Microsoft’s OneNote digital notebook has helped dyslexic children improve their reading and spelling skills in a trial led by a top UK school.
The British Dyslexia Association (BDA) is encouraging educators to look at the potential for using the technology in the classroom after OneNote was found to increase reading skills and boost confidence among young people with the condition.
Teachers involved in the project said they intended to continue using the tools as they have benefited their pupils, especially older students.
It is estimated that 10% of children in the UK have some degree of dyslexia, which can cause problems with reading, writing and spelling.
Microsoft, in conjunction with the BDA, loaned Surface laptops to Knowl Hill School, in Woking, Surrey, which specialises in teaching children with dyslexia and learning difficulties. Installed on the devices was OneNote, a digital notebook that allows users to write down ideas and keep track of notes as well as draw and sketch. It automatically underlines incorrectly spelled words in red, while the Immersive Reader feature reads out what children have written.
Twenty children from Year 4 to Year 9 with dyslexia, dyspraxia, dyscalculia, attention deficit disorder, specific language impairment or an autistic spectrum disorder took part in an 11-week trial to see whether Microsoft’s technology could improve factors that support their learning. Almost all of them had experienced difficulties with reading, spelling and writing.
Results from the small-scale trial, conducted by the BDA, showed that the children “made more progress than would generally be expected for children of their age over the same time period” for single word reading, spelling, reading fluency and reading accuracy. The BDA found the same results after tests involving alliteration, rhyme, spoonerisms and non-word reading.
The children made the “normally expected rate of progress” on processing speed, but OneNote had given them “more strategies to apply” during resits of this particular part of the test, which was seen as a positive development.
Overall, 11 out of 16 of the young people in the trial moved from one band of standardised scores into the next band up, which is “indicative of potential good improvements in reading comprehension skills”, the BDA noted.
Students and teachers “pointed to a number of positive aspects of the tools that helped students with checking mechanisms, independent working and reduction in feeling embarrassed about their mistakes or weaknesses”.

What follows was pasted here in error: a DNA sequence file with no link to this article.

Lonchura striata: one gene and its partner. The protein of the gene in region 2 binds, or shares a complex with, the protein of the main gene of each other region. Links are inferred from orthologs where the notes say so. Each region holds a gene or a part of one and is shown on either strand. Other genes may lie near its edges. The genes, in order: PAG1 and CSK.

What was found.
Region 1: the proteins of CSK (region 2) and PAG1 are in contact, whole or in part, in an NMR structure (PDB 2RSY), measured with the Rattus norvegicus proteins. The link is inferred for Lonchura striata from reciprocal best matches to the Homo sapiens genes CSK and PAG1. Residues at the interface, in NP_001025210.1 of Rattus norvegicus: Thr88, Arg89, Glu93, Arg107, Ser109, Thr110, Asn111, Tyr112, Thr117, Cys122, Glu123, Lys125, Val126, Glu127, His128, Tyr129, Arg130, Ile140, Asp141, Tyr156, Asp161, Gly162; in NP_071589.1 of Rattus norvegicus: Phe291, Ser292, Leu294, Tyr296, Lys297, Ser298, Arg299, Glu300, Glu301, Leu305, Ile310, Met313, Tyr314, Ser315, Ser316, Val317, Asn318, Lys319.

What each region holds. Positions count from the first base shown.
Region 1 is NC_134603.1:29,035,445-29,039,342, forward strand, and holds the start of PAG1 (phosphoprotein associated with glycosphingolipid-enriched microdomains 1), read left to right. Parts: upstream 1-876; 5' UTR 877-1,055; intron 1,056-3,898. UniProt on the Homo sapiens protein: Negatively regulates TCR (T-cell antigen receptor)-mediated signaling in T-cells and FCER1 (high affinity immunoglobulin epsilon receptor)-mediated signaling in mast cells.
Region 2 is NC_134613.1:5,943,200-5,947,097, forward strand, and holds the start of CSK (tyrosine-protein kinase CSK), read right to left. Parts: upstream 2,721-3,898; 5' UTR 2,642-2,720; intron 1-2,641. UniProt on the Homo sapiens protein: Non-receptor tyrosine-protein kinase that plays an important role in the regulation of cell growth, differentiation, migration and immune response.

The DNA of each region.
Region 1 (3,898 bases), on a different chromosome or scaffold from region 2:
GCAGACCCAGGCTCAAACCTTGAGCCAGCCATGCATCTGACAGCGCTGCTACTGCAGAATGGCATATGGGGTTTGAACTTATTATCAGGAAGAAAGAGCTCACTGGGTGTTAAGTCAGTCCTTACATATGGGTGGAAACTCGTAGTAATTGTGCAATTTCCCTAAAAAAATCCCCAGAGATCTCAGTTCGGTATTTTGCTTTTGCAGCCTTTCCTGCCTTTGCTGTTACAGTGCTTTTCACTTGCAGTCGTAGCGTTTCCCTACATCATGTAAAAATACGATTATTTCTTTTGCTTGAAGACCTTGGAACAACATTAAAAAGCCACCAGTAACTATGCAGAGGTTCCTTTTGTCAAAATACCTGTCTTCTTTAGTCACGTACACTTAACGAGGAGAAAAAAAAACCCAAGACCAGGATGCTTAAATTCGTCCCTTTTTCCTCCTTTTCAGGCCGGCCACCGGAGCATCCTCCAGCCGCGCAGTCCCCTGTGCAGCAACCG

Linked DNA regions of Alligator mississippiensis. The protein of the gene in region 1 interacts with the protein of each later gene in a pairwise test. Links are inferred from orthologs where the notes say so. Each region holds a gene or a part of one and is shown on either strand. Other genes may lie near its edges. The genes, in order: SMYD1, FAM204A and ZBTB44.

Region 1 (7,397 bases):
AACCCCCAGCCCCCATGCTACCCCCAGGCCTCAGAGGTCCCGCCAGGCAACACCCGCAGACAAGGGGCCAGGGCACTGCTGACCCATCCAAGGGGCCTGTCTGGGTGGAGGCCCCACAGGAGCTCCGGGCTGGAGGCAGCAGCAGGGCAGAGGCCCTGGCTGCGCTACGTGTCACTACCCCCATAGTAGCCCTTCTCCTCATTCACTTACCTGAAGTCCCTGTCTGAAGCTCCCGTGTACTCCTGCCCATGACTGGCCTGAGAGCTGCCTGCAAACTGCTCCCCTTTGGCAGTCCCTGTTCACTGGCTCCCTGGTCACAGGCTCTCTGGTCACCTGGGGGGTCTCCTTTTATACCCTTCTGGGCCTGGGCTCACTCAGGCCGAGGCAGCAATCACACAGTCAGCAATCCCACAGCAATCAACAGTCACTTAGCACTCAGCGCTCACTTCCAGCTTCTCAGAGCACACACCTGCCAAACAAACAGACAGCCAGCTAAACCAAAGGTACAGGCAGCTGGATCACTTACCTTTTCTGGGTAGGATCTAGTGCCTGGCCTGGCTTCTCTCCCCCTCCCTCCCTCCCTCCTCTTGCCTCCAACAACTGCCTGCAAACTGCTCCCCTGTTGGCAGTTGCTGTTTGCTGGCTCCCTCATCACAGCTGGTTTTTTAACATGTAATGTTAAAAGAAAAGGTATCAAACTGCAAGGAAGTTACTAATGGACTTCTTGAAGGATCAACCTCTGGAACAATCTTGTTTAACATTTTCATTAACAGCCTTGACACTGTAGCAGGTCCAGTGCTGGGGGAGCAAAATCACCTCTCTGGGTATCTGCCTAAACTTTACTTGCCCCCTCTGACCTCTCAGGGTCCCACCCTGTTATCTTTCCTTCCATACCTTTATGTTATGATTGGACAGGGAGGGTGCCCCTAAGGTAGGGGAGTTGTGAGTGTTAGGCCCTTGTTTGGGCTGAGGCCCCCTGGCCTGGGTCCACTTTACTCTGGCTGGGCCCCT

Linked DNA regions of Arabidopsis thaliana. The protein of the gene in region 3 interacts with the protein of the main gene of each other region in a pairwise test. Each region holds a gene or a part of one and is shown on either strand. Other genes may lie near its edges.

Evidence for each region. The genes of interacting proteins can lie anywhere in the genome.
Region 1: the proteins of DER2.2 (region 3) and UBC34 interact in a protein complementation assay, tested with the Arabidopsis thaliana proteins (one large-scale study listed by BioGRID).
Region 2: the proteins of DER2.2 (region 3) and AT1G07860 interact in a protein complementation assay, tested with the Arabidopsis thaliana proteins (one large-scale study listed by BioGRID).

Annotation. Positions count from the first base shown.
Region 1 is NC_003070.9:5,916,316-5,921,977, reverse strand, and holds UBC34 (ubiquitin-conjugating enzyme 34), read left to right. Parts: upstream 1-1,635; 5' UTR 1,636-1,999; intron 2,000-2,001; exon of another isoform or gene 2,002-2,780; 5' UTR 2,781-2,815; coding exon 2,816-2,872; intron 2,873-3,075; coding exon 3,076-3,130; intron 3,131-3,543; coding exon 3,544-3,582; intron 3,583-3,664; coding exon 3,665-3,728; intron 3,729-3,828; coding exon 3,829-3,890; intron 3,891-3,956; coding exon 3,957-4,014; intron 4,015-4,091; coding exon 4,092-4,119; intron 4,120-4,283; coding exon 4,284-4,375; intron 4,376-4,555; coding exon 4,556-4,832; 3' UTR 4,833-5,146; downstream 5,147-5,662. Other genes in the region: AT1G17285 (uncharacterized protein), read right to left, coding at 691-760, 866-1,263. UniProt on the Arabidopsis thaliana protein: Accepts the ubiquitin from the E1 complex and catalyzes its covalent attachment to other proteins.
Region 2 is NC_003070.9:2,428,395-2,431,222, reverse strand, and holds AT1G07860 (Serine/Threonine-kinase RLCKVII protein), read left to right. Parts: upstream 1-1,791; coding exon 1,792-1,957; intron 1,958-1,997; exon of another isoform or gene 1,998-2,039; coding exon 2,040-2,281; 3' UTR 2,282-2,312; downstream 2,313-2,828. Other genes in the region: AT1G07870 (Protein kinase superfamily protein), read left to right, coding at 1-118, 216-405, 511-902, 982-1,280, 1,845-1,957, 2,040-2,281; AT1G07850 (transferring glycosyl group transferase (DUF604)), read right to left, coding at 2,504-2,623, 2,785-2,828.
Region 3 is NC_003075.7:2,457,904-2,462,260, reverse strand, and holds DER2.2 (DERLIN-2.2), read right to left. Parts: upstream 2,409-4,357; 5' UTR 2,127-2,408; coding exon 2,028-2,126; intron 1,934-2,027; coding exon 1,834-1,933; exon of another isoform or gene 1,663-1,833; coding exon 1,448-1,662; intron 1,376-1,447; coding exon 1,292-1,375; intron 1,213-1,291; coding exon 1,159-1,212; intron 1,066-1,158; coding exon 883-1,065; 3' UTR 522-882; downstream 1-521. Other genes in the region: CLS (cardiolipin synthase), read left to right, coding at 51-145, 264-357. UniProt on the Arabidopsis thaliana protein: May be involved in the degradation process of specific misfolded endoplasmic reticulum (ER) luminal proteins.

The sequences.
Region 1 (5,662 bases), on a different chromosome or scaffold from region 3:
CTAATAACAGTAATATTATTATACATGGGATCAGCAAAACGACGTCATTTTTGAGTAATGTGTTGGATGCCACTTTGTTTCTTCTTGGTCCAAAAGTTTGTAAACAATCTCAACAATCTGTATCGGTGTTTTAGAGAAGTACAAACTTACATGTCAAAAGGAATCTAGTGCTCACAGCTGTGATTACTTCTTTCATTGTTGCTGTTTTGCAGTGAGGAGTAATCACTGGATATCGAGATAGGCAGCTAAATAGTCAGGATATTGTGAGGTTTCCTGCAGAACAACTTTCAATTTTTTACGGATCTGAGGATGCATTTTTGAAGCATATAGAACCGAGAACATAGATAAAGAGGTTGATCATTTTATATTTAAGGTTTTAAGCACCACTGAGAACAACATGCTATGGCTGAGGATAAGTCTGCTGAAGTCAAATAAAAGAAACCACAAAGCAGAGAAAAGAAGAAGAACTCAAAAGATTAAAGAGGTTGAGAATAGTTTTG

“Emotional wellbeing, self-esteem and self-confidence are often key issues for dyslexic young people, who may have experienced a sense of failure within the education system due to their struggles with the acquisition of literacy skills and other related problems,” the BDA stated in its report. “Often for these young people, one of the first steps in helping them is to enable them to believe that they can be successful learners, and this can involve considerable rebuilding of their self-confidence and self-esteem.”
Before and after the tests, the children also answered questionnaires on emotional distress, which measured stress, behavioural difficulties, hyperactivity and concentration difficulties, difficulties getting along with other young people and kind and helpful behaviour.
The BDA found that 16 out of 18 of the students who took part in this questionnaire showed improvements in at least one of the above areas. Notably, 15 out of 18 of the young people recorded a decrease in their “Emotional Distress” score.
In a statement, the BDA said: “We would encourage educators to explore greater uses of technology to meet the needs of young people with dyslexia and other specific learning difficulties.
“Although this is a small-scale trial, this project offers some interesting insights into the use of such tools and the potential of these to positively impact factors that lead to improved outcomes for young people. These may be in terms of assistive and supportive features, but also may potentially provide added value in the effectiveness of dyslexia-friendly teaching. Further, extended research would be appropriate, using larger samples and a longer implementation period. This is particularly appropriate given the time required to become familiar with the use of technological tools.”
Ian Fordham, Director of Education at Microsoft UK, said: “Confidence and emotional resilience are crucial parts of the learning process for all children. It’s important that young people believe that they can learn, grow and thrive in the classroom, and giving them the best tools is a big step towards achieving this.
“The results of the BDA’s trial at Knowl Hill School are small scale but very promising and we would welcome a closer look at how OneNote and our wider technology tools can further benefit learning across the curriculum. A key feature of our work at Microsoft is narrowing the achievement gap and supporting inclusion in mainstream and special schools, and we are delighted to have supported this pioneering project with the British Dyslexia Association.